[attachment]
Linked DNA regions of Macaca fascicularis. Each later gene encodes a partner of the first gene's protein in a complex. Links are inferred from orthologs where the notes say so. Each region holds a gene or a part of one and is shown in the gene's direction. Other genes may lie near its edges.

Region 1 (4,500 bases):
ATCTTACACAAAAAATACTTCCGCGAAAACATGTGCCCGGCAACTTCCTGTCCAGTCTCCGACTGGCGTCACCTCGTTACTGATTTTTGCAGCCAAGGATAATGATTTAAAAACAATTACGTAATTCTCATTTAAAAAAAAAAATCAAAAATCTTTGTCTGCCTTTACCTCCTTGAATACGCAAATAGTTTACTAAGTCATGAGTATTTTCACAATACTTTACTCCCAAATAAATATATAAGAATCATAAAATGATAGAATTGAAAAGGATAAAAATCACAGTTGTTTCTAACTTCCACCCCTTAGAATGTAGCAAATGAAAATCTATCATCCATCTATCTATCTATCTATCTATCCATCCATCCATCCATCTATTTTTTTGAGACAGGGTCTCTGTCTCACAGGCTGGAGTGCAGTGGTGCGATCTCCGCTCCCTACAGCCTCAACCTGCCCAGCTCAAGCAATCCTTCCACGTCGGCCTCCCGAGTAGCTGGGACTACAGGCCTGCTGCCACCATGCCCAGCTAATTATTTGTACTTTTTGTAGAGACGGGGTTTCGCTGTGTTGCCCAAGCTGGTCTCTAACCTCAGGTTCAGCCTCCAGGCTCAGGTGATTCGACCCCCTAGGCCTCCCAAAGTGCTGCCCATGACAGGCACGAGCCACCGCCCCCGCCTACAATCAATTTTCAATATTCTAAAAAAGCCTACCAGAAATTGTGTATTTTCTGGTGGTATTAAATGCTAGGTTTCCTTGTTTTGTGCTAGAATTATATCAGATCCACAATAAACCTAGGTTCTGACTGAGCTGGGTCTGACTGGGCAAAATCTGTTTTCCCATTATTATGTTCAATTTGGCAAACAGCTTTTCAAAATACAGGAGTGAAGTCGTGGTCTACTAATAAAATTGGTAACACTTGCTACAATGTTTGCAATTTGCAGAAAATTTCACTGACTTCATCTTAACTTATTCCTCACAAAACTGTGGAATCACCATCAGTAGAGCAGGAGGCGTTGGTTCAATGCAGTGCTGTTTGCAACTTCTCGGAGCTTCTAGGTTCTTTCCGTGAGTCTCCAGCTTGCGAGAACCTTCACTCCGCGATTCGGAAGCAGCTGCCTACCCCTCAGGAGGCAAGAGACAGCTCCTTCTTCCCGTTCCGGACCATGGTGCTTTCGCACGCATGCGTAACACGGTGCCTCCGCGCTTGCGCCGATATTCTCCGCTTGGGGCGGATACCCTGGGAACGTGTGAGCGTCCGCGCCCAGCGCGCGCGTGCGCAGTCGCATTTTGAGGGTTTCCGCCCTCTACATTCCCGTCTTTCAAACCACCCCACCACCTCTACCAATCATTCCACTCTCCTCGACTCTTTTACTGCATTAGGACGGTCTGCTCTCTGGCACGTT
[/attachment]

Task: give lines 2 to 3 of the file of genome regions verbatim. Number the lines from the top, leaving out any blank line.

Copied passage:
Region 1 (4,500 bases):
ATCTTACACAAAAAATACTTCCGCGAAAACATGTGCCCGGCAACTTCCTGTCCAGTCTCCGACTGGCGTCACCTCGTTACTGATTTTTGCAGCCAAGGATAATGATTTAAAAACAATTACGTAATTCTCATTTAAAAAAAAAAATCAAAAATCTTTGTCTGCCTTTACCTCCTTGAATACGCAAATAGTTTACTAAGTCATGAGTATTTTCACAATACTTTACTCCCAAATAAATATATAAGAATCATAAAATGATAGAATTGAAAAGGATAAAAATCACAGTTGTTTCTAACTTCCACCCCTTAGAATGTAGCAAATGAAAATCTATCATCCATCTATCTATCTATCTATCTATCCATCCATCCATCCATCTATTTTTTTGAGACAGGGTCTCTGTCTCACAGGCTGGAGTGCAGTGGTGCGATCTCCGCTCCCTACAGCCTCAACCTGCCCAGCTCAAGCAATCCTTCCACGTCGGCCTCCCGAGTAGCTGGGACTACAGGCCTGCTGCCACCATGCCCAGCTAATTATTTGTACTTTTTGTAGAGACGGGGTTTCGCTGTGTTGCCCAAGCTGGTCTCTAACCTCAGGTTCAGCCTCCAGGCTCAGGTGATTCGACCCCCTAGGCCTCCCAAAGTGCTGCCCATGACAGGCACGAGCCACCGCCCCCGCCTACAATCAATTTTCAATATTCTAAAAAAGCCTACCAGAAATTGTGTATTTTCTGGTGGTATTAAATGCTAGGTTTCCTTGTTTTGTGCTAGAATTATATCAGATCCACAATAAACCTAGGTTCTGACTGAGCTGGGTCTGACTGGGCAAAATCTGTTTTCCCATTATTATGTTCAATTTGGCAAACAGCTTTTCAAAATACAGGAGTGAAGTCGTGGTCTACTAATAAAATTGGTAACACTTGCTACAATGTTTGCAATTTGCAGAAAATTTCACTGACTTCATCTTAACTTATTCCTCACAAAACTGTGGAATCACCATCAGTAGAGCAGGAGGCGTTGGTTCAATGCAGTGCTGTTTGCAACTTCTCGGAGCTTCTAGGTTCTTTCCGTGAGTCTCCAGCTTGCGAGAACCTTCACTCCGCGATTCGGAAGCAGCTGCCTACCCCTCAGGAGGCAAGAGACAGCTCCTTCTTCCCGTTCCGGACCATGGTGCTTTCGCACGCATGCGTAACACGGTGCCTCCGCGCTTGCGCCGATATTCTCCGCTTGGGGCGGATACCCTGGGAACGTGTGAGCGTCCGCGCCCAGCGCGCGCGTGCGCAGTCGCATTTTGAGGGTTTCCGCCCTCTACATTCCCGTCTTTCAAACCACCCCACCACCTCTACCAATCATTCCACTCTCCTCGACTCTTTTACTGCATTAGGACGGTCTGCTCTCTGGCACGTT